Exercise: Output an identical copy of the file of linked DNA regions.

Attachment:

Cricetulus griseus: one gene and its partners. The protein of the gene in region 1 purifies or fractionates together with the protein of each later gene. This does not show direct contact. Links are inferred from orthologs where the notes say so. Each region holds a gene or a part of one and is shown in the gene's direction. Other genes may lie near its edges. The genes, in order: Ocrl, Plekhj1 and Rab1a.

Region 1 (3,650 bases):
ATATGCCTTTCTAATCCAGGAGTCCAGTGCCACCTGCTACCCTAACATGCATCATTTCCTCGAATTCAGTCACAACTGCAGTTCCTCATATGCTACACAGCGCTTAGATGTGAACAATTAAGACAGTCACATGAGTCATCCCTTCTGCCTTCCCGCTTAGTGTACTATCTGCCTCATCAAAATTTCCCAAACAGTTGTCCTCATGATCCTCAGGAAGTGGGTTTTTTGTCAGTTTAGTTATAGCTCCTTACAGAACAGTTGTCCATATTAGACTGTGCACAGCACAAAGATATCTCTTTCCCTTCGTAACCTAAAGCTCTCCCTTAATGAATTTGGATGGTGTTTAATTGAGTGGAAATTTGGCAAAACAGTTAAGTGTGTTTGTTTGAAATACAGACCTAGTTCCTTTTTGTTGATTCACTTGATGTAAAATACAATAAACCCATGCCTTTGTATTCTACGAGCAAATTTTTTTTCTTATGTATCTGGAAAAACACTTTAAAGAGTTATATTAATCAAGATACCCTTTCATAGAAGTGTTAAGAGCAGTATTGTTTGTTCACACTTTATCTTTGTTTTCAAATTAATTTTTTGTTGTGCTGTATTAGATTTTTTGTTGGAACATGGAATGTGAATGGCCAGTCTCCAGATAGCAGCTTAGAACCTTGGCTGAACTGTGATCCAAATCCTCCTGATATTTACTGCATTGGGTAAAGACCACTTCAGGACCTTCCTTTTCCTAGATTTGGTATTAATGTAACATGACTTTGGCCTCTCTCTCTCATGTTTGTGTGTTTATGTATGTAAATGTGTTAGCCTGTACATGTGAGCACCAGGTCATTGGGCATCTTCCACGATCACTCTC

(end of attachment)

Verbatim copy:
Cricetulus griseus: one gene and its partners. The protein of the gene in region 1 purifies or fractionates together with the protein of each later gene. This does not show direct contact. Links are inferred from orthologs where the notes say so. Each region holds a gene or a part of one and is shown in the gene's direction. Other genes may lie near its edges. The genes, in order: Ocrl, Plekhj1 and Rab1a.

Region 1 (3,650 bases):
ATATGCCTTTCTAATCCAGGAGTCCAGTGCCACCTGCTACCCTAACATGCATCATTTCCTCGAATTCAGTCACAACTGCAGTTCCTCATATGCTACACAGCGCTTAGATGTGAACAATTAAGACAGTCACATGAGTCATCCCTTCTGCCTTCCCGCTTAGTGTACTATCTGCCTCATCAAAATTTCCCAAACAGTTGTCCTCATGATCCTCAGGAAGTGGGTTTTTTGTCAGTTTAGTTATAGCTCCTTACAGAACAGTTGTCCATATTAGACTGTGCACAGCACAAAGATATCTCTTTCCCTTCGTAACCTAAAGCTCTCCCTTAATGAATTTGGATGGTGTTTAATTGAGTGGAAATTTGGCAAAACAGTTAAGTGTGTTTGTTTGAAATACAGACCTAGTTCCTTTTTGTTGATTCACTTGATGTAAAATACAATAAACCCATGCCTTTGTATTCTACGAGCAAATTTTTTTTCTTATGTATCTGGAAAAACACTTTAAAGAGTTATATTAATCAAGATACCCTTTCATAGAAGTGTTAAGAGCAGTATTGTTTGTTCACACTTTATCTTTGTTTTCAAATTAATTTTTTGTTGTGCTGTATTAGATTTTTTGTTGGAACATGGAATGTGAATGGCCAGTCTCCAGATAGCAGCTTAGAACCTTGGCTGAACTGTGATCCAAATCCTCCTGATATTTACTGCATTGGGTAAAGACCACTTCAGGACCTTCCTTTTCCTAGATTTGGTATTAATGTAACATGACTTTGGCCTCTCTCTCTCATGTTTGTGTGTTTATGTATGTAAATGTGTTAGCCTGTACATGTGAGCACCAGGTCATTGGGCATCTTCCACGATCACTCTC